MM&D recently toured UPS’s campus in Burlington, Ontario. The three-building complex houses products stored at temperatures ranging from -25C to room temperature. Michael Power dons his earmuffs and goes inside.
There’s a clear and vitally important message all UPS employees receive when dealing with pharmaceutical and medical products handled at the company’s distribution centre in Burlington, Ontario. In fact, the message hangs from signs inside the DC for all to see: It’s not a package, it’s a patient.
The message is so clearly visible because compromising some of those products within the facility could mean compromising the health of the end users—patients who rely on medical products such as vaccines and other pharmaceuticals for their treatment and care. Reg Sheen, vice-president of operations at UPS Supply Chain Solutions, isn’t about to let that happen.
“This is the mantra that we as an organization—right from executive levels to the hourly folks on the floor—this is what we live and die by as far as our healthcare facility is concerned,” Sheen says. “We don’t treat every package as a package—we treat it as a patient. It’s actually going to somebody to help them with the medical issue they’re dealing with. That’s how we treat the handling of those products.”
The UPS Burlington facility is located just north of the Queen Elizabeth Way and within striking distance of international airports in Buffalo, Hamilton and Toronto. The campus is close to the major highway arteries in the Southern Ontario corridor. And with 44 healthcare clients across Canada, Sheen points out the decision to locate the facility in the heart of the Greater Toronto Area was a strategic one.
About six years ago, Sheen says UPS made the decision to invest in three of the company’s key strategic markets, one in Louisville, Kentucky, another in the Netherlands and a third in Burlington. The company invested $77 million in the Ontario location, which includes two buildings (called Building One and Building Three) owned by UPS. The company leased another building—known as Building Four—about four years ago. The original design of the campus included a Building Three on an adjacent piece of land that remains empty. Plans to build a 300,000-sqf facility on that land were shelved temporarily when the opportunity to lease Building Four came up, Sheen explains.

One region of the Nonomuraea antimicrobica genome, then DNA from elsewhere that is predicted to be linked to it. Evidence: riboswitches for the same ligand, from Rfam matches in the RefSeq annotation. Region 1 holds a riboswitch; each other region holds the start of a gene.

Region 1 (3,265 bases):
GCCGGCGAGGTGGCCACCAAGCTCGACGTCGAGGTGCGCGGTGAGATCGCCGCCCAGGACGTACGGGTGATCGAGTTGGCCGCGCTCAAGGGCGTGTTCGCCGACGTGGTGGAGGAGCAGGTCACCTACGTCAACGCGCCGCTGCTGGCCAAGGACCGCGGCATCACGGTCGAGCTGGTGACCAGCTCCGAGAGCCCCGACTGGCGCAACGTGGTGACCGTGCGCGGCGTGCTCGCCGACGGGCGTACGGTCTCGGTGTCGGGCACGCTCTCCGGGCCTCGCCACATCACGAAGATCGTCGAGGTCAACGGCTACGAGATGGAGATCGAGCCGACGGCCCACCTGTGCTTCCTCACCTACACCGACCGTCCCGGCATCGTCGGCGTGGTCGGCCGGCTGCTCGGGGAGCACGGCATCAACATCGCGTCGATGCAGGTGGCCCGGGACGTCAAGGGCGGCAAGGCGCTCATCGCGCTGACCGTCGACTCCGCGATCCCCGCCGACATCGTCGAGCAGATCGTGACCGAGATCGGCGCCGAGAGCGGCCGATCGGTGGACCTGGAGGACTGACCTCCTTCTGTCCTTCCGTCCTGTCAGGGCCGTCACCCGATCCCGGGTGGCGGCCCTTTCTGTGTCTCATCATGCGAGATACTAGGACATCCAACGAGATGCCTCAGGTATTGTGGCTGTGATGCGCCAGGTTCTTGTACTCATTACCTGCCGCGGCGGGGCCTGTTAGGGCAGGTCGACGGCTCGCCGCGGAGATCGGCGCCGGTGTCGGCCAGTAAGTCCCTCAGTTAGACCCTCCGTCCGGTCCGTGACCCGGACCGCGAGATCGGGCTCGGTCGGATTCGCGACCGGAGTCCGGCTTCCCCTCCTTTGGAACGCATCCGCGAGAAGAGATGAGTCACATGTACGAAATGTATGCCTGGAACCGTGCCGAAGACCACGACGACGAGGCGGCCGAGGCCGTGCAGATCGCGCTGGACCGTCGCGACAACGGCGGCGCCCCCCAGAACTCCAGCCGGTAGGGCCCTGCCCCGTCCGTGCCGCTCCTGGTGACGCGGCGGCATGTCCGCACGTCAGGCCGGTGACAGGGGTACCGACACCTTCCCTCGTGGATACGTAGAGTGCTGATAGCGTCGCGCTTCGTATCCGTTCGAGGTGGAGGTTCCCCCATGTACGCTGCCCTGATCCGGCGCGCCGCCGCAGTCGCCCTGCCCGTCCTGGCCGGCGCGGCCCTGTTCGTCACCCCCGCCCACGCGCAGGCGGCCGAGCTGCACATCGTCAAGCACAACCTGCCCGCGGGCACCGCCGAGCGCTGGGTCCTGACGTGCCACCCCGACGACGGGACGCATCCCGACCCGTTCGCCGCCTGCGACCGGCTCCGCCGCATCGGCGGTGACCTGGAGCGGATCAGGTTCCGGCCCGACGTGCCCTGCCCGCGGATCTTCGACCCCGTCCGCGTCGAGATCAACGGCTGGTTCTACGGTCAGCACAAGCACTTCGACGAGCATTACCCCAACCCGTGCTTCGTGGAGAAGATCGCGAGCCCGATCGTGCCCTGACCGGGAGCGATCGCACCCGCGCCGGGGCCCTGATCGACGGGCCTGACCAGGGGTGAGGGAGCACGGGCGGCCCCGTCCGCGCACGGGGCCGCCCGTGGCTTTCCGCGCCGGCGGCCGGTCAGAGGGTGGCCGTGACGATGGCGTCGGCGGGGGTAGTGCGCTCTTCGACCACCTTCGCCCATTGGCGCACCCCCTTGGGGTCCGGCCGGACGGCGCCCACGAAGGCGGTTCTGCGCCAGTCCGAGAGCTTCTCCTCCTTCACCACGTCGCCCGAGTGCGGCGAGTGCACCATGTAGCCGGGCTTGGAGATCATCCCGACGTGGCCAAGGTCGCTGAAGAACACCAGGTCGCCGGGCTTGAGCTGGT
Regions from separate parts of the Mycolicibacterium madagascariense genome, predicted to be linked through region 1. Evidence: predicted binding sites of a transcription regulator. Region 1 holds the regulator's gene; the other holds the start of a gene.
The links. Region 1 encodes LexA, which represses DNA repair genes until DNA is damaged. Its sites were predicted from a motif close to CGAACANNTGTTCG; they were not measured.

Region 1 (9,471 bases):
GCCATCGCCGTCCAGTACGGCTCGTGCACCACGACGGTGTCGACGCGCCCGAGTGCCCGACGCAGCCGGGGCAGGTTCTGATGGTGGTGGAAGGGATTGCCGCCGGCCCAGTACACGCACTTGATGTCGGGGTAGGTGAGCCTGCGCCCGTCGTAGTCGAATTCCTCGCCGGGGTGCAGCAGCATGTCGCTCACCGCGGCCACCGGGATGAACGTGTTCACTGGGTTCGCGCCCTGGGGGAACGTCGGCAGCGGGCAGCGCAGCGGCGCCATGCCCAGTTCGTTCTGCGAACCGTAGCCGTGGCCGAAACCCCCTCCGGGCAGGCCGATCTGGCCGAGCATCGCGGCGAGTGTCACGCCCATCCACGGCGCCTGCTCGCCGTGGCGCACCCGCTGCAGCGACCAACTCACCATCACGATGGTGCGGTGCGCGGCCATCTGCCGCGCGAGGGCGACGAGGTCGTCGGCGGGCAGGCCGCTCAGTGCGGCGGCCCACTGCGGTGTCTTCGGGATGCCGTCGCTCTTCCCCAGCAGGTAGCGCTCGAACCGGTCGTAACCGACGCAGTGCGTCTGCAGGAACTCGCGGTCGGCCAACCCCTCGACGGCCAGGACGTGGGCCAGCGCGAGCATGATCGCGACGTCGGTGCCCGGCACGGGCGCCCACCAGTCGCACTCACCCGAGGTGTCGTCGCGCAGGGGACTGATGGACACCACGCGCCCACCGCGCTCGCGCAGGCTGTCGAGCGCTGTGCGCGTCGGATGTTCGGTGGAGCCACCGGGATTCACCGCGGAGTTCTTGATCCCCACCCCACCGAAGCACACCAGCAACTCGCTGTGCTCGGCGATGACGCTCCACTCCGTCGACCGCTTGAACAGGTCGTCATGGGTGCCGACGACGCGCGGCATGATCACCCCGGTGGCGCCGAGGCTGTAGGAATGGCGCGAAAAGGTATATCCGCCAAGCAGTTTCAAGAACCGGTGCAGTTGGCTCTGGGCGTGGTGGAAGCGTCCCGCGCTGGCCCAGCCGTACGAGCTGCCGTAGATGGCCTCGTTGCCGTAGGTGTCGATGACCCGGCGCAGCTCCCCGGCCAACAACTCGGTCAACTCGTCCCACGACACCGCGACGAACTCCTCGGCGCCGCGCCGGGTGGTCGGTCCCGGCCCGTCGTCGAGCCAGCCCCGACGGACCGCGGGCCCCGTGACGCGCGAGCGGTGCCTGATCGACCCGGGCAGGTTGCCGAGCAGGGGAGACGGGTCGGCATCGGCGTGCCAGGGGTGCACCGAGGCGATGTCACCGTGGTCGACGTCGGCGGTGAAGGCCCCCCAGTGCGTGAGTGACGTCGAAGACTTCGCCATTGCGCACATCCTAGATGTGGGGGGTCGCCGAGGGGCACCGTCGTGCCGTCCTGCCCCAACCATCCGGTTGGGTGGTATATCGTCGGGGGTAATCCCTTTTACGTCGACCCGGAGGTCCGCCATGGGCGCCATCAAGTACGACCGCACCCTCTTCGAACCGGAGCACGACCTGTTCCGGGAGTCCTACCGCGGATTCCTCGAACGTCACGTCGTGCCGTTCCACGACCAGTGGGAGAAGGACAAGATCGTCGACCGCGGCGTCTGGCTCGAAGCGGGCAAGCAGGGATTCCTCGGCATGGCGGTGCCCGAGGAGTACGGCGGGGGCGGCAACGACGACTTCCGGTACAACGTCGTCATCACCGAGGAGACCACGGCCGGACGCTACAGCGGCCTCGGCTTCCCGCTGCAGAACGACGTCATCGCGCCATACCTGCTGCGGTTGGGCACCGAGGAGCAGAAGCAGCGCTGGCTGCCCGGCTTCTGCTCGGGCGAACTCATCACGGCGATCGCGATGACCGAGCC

Building One focuses mainly on consumer products, Sheen says. But the facility also has a small high-tech returns operation, as well as dealing with medical devices that don’t require specialized temperature controls. This is part of the facility boasts more than 100 dock doors and is where shipments are consolidated. Although it changes throughout the year, the operation can receive several hundred orders each day.
“It’s our largest building and supports a number of work streams,” says Maria Thomas, director of operations, distribution, at UPS Supply Chain Solutions. “But it also supports medical devices, which would be any components that aren’t pharmaceuticals; anything that doesn’t need a temperature controlled environment (like syringes or diabetic socks).”
An added draw of not storing and shipping these products through Building Two, which is dedicated to pharmaceutical products, is that it costs less, says Sheen. Facilities focused on pharmaceuticals and other temperature-controlled products simply cost more to use. “We utilize a better solution by using Building One for those medical device accounts,” he says.
One of the First things a visitor to Building One notices is the height of the ceiling that, with a clearance of 36.5 feet, allows for pallets to be stacked six high. That allows clients to take advantage of space in a more efficient manner, says Sheen. “It’s a 20-percent increase in the amount of storage space just by having that capability,” he notes.
Several products that go through Building One require specialized ticketing such as a specific label size or a price attached to the side of a box—a service UPS provides. UPS also handles the e-commerce for one of its clients (a home and garden centre) through the Burlington campus. If a customer of that client orders a product online from the client’s website, that product is shipped directly from the Burlington campus.
“If you go onto that website and you want to order a garden shed, that garden shed is coming out of our facility,” says Sheen. “No matter where you are in Canada, if you go onto that website, we’ll fulfill that order and get it to your home.”
A pool of part-time staff is kept available to deal with the peaks and valleys the facility experiences throughout the year. Staff is also cross-trained and employees rotate from one area of the facility to another, depending on where they’re needed most. Staff even shifts from the Burlington campus to other nearby UPS facilities, such as one in Oakville.
“We’re multi-client and multi-facility,” says Thomas. “We’re able to deploy our labour well. There’s a lot of seasonal variability and we’re able to move our resources around very effectively. Everyone is close by and trained in UPS policy. If one account doesn’t need so much labour, staff can be moved someplace else.”